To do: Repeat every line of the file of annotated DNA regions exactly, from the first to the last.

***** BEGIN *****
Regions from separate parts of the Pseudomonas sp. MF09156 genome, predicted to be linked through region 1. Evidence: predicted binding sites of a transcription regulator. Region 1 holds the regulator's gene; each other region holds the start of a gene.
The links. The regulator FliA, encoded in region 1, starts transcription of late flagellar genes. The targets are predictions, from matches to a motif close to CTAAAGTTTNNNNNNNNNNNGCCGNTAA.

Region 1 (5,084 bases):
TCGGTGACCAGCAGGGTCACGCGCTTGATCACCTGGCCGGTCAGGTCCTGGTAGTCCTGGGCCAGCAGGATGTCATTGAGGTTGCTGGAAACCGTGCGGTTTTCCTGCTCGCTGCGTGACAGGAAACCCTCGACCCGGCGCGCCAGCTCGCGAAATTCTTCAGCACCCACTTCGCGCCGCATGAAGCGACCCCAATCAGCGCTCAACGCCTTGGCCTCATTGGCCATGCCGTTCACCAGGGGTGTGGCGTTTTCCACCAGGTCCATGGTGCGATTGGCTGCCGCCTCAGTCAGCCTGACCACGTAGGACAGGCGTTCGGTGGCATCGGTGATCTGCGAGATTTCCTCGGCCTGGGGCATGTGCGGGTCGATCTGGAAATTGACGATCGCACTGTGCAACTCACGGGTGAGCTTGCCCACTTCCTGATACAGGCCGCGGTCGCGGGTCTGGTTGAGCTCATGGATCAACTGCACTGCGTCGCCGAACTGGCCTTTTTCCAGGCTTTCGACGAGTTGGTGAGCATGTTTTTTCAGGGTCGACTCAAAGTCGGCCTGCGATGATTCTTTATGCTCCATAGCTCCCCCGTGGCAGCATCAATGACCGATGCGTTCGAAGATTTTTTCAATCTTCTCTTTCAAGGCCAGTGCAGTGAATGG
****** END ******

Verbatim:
Regions from separate parts of the Pseudomonas sp. MF09156 genome, predicted to be linked through region 1. Evidence: predicted binding sites of a transcription regulator. Region 1 holds the regulator's gene; each other region holds the start of a gene.
The links. The regulator FliA, encoded in region 1, starts transcription of late flagellar genes. The targets are predictions, from matches to a motif close to CTAAAGTTTNNNNNNNNNNNGCCGNTAA.

Region 1 (5,084 bases):
TCGGTGACCAGCAGGGTCACGCGCTTGATCACCTGGCCGGTCAGGTCCTGGTAGTCCTGGGCCAGCAGGATGTCATTGAGGTTGCTGGAAACCGTGCGGTTTTCCTGCTCGCTGCGTGACAGGAAACCCTCGACCCGGCGCGCCAGCTCGCGAAATTCTTCAGCACCCACTTCGCGCCGCATGAAGCGACCCCAATCAGCGCTCAACGCCTTGGCCTCATTGGCCATGCCGTTCACCAGGGGTGTGGCGTTTTCCACCAGGTCCATGGTGCGATTGGCTGCCGCCTCAGTCAGCCTGACCACGTAGGACAGGCGTTCGGTGGCATCGGTGATCTGCGAGATTTCCTCGGCCTGGGGCATGTGCGGGTCGATCTGGAAATTGACGATCGCACTGTGCAACTCACGGGTGAGCTTGCCCACTTCCTGATACAGGCCGCGGTCGCGGGTCTGGTTGAGCTCATGGATCAACTGCACTGCGTCGCCGAACTGGCCTTTTTCCAGGCTTTCGACGAGTTGGTGAGCATGTTTTTTCAGGGTCGACTCAAAGTCGGCCTGCGATGATTCTTTATGCTCCATAGCTCCCCCGTGGCAGCATCAATGACCGATGCGTTCGAAGATTTTTTCAATCTTCTCTTTCAAGGCCAGTGCAGTGAATGG